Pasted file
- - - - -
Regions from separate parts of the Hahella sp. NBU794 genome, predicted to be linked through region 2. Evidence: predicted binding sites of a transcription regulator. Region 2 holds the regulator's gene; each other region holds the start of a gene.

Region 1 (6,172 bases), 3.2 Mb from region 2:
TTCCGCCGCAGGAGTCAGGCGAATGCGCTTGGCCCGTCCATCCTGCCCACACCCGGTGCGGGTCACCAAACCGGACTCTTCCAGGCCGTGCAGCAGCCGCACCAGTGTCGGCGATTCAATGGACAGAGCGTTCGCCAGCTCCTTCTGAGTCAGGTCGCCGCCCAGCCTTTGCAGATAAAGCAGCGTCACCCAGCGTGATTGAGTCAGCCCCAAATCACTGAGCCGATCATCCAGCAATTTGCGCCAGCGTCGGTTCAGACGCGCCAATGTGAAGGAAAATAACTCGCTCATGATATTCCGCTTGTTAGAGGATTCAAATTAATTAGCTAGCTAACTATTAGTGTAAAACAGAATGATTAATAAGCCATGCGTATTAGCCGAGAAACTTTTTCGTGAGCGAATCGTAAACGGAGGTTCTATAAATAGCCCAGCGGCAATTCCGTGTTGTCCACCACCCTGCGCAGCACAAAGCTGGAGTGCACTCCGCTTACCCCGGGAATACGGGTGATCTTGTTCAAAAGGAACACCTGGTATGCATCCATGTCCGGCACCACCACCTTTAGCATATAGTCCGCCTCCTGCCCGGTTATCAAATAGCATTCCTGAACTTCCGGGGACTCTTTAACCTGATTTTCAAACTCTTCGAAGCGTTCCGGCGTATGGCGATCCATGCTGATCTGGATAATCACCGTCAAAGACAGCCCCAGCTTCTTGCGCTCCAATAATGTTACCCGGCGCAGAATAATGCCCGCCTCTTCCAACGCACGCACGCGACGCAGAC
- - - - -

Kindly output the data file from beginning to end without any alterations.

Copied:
Regions from separate parts of the Hahella sp. NBU794 genome, predicted to be linked through region 2. Evidence: predicted binding sites of a transcription regulator. Region 2 holds the regulator's gene; each other region holds the start of a gene.

Region 1 (6,172 bases), 3.2 Mb from region 2:
TTCCGCCGCAGGAGTCAGGCGAATGCGCTTGGCCCGTCCATCCTGCCCACACCCGGTGCGGGTCACCAAACCGGACTCTTCCAGGCCGTGCAGCAGCCGCACCAGTGTCGGCGATTCAATGGACAGAGCGTTCGCCAGCTCCTTCTGAGTCAGGTCGCCGCCCAGCCTTTGCAGATAAAGCAGCGTCACCCAGCGTGATTGAGTCAGCCCCAAATCACTGAGCCGATCATCCAGCAATTTGCGCCAGCGTCGGTTCAGACGCGCCAATGTGAAGGAAAATAACTCGCTCATGATATTCCGCTTGTTAGAGGATTCAAATTAATTAGCTAGCTAACTATTAGTGTAAAACAGAATGATTAATAAGCCATGCGTATTAGCCGAGAAACTTTTTCGTGAGCGAATCGTAAACGGAGGTTCTATAAATAGCCCAGCGGCAATTCCGTGTTGTCCACCACCCTGCGCAGCACAAAGCTGGAGTGCACTCCGCTTACCCCGGGAATACGGGTGATCTTGTTCAAAAGGAACACCTGGTATGCATCCATGTCCGGCACCACCACCTTTAGCATATAGTCCGCCTCCTGCCCGGTTATCAAATAGCATTCCTGAACTTCCGGGGACTCTTTAACCTGATTTTCAAACTCTTCGAAGCGTTCCGGCGTATGGCGATCCATGCTGATCTGGATAATCACCGTCAAAGACAGCCCCAGCTTCTTGCGCTCCAATAATGTTACCCGGCGCAGAATAATGCCCGCCTCTTCCAACGCACGCACGCGACGCAGAC